Friday, October 10, 2014

16 cartoonists who changed the world

Yep, Baloo's back and is guest-posting this. Slowly on the mend from a hospital stay. Well, I found this title on the net, and, being a cartoonist, was intrigued. Who might these sixteen cartoonists be? Did they include only cartoonists who changed the world in their role as cartoonists, like Nast or Segar? Or did they also include people who changed the world in other ways who happened to be cartoonists also — Like Hugh Hefner, Ben Franklin, Martin Luther, and, when you think about it, Walt Disney?

Who would be on my list? Certainly the ones I just mentioned, and I'd be strongly inclined to toss in Walt Kelly, Miyazaki, Eisner, Carl Barks, and Irving Tripp. But let's ask Monte Beauchamp — He wrote a whole book about it:

Who could have predicted that two Depression-era teenagers from Cleveland, Ohio, with an unbridled passion for creating comic strips would change the world! The birth of Superman, America’s first superhero, was not easy. There was plenty of failure along the way. Because of the undying commitment to their vision, history was made.
On the road to becoming a global icon, Walt Disney became a four-time business failure. In the midst of a stinging betrayal, the determined animator gave birth to a legend—Mickey Mouse.
A midwestern dreamer tried to carve out a career as a gag cartoonist but didn’t have the artistic chops to pull it off. Hugh Marston Hefner soon found himself trapped in a bad marriage and a career he didn’t like.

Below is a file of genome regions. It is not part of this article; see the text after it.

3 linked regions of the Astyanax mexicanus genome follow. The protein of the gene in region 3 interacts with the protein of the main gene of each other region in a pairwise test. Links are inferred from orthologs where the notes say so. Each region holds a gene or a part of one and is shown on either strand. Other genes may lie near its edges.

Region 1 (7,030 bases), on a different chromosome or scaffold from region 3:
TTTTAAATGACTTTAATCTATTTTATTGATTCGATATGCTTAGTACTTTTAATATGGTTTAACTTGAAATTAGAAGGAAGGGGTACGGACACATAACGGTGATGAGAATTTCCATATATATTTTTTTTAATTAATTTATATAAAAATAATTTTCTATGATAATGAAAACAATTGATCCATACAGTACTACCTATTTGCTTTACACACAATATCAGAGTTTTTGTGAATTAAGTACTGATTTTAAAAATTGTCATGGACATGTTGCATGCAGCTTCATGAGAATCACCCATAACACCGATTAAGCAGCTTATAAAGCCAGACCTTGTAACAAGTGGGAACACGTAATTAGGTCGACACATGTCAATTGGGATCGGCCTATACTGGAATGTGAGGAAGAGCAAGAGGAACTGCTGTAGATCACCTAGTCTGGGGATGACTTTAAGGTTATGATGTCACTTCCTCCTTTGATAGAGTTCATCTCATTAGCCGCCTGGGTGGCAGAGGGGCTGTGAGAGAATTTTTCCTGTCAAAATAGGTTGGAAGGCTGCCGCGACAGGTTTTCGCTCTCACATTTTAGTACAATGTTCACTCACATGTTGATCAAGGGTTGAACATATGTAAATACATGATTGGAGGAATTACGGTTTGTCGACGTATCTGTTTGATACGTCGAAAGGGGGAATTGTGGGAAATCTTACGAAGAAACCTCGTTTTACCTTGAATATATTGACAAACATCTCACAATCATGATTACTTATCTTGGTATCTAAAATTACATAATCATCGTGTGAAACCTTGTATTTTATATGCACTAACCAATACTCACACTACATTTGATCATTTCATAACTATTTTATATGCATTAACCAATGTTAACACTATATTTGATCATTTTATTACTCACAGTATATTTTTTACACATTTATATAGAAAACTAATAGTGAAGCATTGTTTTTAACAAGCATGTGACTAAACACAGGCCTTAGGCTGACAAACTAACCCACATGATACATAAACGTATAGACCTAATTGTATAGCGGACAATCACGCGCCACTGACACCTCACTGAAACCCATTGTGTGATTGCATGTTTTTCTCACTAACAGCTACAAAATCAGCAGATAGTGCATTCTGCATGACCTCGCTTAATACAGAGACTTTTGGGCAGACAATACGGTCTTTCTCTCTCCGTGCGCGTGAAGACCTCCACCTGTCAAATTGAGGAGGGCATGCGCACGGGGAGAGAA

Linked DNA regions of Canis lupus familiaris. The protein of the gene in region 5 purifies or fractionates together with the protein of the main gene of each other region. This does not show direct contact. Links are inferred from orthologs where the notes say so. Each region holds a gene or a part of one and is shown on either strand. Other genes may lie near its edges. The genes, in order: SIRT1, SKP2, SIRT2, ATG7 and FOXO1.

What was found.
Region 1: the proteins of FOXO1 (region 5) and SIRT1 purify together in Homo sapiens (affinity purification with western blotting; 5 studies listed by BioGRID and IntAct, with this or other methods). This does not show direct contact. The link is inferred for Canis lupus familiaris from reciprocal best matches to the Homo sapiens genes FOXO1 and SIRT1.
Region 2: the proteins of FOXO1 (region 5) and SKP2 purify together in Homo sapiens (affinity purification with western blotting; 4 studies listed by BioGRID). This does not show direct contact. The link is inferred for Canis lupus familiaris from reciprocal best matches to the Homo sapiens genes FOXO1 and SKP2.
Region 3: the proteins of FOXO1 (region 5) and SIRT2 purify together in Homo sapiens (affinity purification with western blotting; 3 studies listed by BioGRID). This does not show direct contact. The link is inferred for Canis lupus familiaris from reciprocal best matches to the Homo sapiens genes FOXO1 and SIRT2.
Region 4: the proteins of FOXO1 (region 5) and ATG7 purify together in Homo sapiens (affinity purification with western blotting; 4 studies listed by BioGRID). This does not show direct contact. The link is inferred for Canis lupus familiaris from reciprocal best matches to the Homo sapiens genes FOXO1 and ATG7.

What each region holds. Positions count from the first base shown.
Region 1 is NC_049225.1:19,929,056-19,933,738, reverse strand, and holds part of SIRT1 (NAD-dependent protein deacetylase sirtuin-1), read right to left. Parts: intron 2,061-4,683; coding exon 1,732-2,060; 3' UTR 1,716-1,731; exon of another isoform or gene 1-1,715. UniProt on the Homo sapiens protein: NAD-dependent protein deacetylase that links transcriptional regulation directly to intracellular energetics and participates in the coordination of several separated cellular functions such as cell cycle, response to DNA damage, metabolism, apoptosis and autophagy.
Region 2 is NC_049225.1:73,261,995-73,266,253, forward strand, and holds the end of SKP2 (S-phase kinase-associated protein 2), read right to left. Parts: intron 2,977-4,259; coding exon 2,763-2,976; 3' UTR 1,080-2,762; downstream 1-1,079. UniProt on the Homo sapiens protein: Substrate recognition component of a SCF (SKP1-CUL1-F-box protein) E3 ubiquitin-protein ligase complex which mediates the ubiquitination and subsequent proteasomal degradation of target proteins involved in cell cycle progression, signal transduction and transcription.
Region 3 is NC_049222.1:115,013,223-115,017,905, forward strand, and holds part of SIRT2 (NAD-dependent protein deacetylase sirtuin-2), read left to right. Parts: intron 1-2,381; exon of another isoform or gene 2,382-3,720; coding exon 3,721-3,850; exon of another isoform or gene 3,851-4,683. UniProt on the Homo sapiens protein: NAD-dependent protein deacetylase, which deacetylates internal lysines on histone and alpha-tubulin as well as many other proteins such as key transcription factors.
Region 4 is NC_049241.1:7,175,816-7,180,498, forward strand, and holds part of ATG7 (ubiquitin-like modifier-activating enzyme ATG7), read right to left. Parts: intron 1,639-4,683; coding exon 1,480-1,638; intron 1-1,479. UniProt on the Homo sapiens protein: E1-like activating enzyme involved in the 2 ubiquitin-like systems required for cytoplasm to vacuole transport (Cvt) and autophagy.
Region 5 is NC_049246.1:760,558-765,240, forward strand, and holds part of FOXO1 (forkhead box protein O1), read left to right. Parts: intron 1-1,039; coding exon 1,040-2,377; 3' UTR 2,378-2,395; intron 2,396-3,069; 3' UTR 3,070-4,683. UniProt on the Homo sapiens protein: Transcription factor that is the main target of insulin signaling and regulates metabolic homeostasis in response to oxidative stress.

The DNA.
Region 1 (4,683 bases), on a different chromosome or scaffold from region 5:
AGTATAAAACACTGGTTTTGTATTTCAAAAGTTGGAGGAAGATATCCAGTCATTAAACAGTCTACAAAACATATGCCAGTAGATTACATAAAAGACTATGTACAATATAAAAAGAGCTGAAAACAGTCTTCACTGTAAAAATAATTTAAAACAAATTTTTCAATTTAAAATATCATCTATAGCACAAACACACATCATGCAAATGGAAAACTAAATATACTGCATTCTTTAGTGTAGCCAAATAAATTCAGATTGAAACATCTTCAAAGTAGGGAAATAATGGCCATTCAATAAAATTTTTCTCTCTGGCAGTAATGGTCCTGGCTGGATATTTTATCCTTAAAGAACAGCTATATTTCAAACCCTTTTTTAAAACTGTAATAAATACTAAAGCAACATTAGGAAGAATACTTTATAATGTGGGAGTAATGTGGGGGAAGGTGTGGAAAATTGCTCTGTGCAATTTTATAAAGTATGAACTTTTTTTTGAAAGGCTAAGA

Then, in the winter of ’52, the distraught 26-year-old stood on a bridge staring out over the Chicago River and, with tears in his eyes, said to himself, “I’ve gotta do something.”
Weeks later he conceived of a men’s lifestyle magazine called Playboy -- and utilized it as a forum to champion cartoons.
The story of cartoons -- the multibillion-dollar industry that has affected all corners of our culture, from high to low -- is ultimately the story of the artists who pioneered the form, and the story of the enduring characters they created: Mickey Mouse, Superman, and The Cat in the Hat, to name a few.
I began the work of my book, Masterful Marks, by piecing together a list of cartoon genres -- comic books, syndicated comic strips, animated cartoons, anime, manga, graphic novels, caricature, gag cartoons, and children’s picture books -- and identified the creators who most influenced or revolutionized each category. That’s how the story of this book began to unfold.
Under “comic book,” for instance, Siegel and Shuster -- the creators of Superman -- held court. In the subgenre of underground comix, Robert Crumb is the acknowledged father. No one could have known that when the struggling young illustrator self-published Zap Comix #1 in 1968 and began hawking copies in San Francisco’s Haight-Ashbury district, history would be made. Crumb’s Zap gave rise to an entire generation of comix artists who challenged the tyrannical editorial grip of mainstream comic book publishers.
In the October 1, 1972, edition of The New York Times Magazine, Thomas Maremaa wrote that “Crumb brought ‘trash’ art into the cultural mainstream and made it respectable.”
“Crumb is like Johnny Appleseed,” commented Gary Arlington, the owner and operator of the San Francisco Comic Book Company. “He’s spreading the seeds of the new consciousness. You’d have to say that he’s in the same category as Bob Dylan.”
The influence of comix on comics gave way to a hybrid, alternative comics, from which arose a vibrant new genre: the graphic novel.
Or did it?
Read the rest here:

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